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Honestly I'm glad to hear it and will seek them out! It's just that whenever I log on to a session about Substack the audience is generally 95% women!

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Apr 21Liked by Fiona Beckett

Do check them out! They each have excellent takes on myriad aspects of the platform.

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I have to confess that I've not yet figured out (or found sufficient energy) how to get much out of Substack's community features. Tried posting some notes but it seemed like nothing but tumbleweed. Guess I need to try harder.... (I am a substack newbie, just 4 months in)

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Forgive me Simon. I sympathise but this rather proves my point. Most women's reaction - and they have the same. time constraints as men - would be to learn how to make Substack work better for them. So yes, probably a question of trying harder (there's lots of good advice out there from writers such as Sarah Fay https://www.writersatwork.net/

(I do enjoy your writing though!)

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I just find it utterly exhausting. It makes me want to crawl into a hole and never come out. Hard enough just cranking out an article every week!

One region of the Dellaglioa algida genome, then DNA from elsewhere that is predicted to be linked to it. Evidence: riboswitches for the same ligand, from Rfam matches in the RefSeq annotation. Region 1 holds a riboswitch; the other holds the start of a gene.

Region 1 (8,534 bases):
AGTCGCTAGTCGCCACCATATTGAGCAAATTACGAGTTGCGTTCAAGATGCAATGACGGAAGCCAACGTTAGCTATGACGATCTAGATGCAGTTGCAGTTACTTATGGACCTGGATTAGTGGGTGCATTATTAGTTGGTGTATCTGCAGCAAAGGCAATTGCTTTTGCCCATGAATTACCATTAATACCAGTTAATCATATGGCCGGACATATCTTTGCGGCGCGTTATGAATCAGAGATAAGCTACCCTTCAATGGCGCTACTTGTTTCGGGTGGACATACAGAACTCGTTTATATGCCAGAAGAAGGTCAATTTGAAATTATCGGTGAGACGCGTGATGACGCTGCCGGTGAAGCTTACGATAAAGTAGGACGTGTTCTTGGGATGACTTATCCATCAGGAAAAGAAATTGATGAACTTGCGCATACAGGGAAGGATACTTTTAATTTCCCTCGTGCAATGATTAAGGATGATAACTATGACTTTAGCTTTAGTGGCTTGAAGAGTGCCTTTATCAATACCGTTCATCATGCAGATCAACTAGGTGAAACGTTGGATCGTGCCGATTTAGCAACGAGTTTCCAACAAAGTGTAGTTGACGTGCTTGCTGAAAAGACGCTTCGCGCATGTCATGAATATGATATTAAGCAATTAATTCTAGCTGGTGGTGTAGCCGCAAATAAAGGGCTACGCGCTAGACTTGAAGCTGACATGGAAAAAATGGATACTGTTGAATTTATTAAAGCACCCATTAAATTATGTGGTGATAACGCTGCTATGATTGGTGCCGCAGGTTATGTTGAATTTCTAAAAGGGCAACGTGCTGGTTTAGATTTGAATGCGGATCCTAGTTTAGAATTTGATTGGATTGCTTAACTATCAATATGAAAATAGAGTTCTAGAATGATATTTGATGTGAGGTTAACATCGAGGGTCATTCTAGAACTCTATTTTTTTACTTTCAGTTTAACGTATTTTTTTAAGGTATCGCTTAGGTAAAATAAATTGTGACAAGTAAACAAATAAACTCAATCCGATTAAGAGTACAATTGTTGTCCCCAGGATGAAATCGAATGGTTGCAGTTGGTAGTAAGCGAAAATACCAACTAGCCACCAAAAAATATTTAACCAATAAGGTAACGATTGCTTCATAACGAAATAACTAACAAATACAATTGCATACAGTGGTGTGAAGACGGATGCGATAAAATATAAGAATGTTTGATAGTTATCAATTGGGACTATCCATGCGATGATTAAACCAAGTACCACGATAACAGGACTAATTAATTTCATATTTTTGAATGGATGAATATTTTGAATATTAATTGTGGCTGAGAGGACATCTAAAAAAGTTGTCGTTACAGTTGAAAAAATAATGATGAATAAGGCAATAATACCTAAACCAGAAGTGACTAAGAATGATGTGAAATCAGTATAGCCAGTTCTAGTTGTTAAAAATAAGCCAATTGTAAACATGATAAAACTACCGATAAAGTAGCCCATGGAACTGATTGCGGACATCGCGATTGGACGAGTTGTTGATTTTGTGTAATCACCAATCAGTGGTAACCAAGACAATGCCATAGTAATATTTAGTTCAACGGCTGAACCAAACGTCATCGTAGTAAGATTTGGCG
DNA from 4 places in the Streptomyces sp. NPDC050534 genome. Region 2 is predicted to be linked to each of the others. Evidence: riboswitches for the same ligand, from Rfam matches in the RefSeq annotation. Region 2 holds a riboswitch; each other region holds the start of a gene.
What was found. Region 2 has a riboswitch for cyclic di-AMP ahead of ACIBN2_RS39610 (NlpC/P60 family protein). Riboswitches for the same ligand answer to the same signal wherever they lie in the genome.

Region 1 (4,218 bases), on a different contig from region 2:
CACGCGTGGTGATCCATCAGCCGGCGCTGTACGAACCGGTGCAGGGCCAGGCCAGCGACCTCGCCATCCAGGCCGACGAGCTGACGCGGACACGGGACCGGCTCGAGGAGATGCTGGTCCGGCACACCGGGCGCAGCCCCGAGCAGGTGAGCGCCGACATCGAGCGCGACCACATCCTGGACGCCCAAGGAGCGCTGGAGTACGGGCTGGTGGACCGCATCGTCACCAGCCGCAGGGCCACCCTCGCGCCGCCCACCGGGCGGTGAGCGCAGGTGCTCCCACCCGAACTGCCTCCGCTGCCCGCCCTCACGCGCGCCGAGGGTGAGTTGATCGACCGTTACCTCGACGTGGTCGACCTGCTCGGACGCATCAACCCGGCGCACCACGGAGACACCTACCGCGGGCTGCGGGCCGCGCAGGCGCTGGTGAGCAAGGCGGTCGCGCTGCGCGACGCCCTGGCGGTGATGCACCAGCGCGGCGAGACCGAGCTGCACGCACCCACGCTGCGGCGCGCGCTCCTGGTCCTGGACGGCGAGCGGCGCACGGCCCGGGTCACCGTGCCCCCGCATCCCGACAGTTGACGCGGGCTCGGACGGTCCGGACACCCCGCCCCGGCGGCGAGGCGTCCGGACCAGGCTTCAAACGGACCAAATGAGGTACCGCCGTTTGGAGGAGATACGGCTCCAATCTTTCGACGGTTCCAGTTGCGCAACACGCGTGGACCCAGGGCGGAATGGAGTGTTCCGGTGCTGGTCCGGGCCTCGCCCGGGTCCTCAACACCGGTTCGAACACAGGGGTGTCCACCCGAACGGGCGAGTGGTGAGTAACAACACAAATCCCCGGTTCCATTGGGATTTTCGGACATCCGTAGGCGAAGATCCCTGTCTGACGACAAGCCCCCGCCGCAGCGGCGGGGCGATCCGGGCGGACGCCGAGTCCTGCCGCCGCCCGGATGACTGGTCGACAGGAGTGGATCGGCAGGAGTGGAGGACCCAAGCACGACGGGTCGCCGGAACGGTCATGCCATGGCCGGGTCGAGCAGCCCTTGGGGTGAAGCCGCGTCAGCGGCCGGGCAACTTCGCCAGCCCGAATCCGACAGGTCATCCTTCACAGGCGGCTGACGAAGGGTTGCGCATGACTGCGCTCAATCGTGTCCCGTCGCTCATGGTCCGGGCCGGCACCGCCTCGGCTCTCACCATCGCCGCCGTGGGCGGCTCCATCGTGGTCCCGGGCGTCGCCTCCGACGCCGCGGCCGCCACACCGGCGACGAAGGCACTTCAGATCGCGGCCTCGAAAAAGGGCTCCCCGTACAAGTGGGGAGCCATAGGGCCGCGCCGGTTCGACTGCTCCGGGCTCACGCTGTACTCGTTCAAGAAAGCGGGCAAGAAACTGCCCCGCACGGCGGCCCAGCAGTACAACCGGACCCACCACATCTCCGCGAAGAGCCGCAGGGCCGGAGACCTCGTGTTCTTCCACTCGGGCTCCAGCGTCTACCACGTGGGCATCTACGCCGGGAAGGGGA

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Sympathy. I'm with you there. But isn't it worth trying to make article you 'crank out' reach the maximum possible audience?

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Apr 26·edited Apr 26Liked by Fiona Beckett

Of course it is. And I do try. But at the moment Instagram is the platform I understand best, and that seems to deliver some kind of result. So I've focused more effort there. Twitter used to help with driving engagement but now it's a waste of time. Threads seems even worse.

I do also read guides about how to build your audience on substack etc. But sometimes I fallback to a trueism (that I've also read on some of those advisory posts) that the best thing one can do is focus on making the content as good as possible. And not try to be someone you are not.

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Apr 22Liked by Fiona Beckett

I love this post and the discussion. As I launch my writing career, I have been taking some Writing Workshops and find that these programs too, are populated by probably a 10:1 female to male ratio. The heart of these experiences is sharing/getting feedback on writing, a collaborative experience that requires vulnerability and risk taking. On the other side of the coin, I teach Executive Education courses for a highly acclaimed university and find a more equal male: female ratio. Maybe because the offering includes the term "executive" which somehow connotes something that is more about individual leadership and not collaboration and group risk-taking. Who knows! But a provocative set of experiences to think about.

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I go to a Saturday morning Spanish Language exchange and there the split is much more even. 60/40 female to male, I'd say. So what is it about Substack? Or writing?!

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Apr 22Liked by Fiona Beckett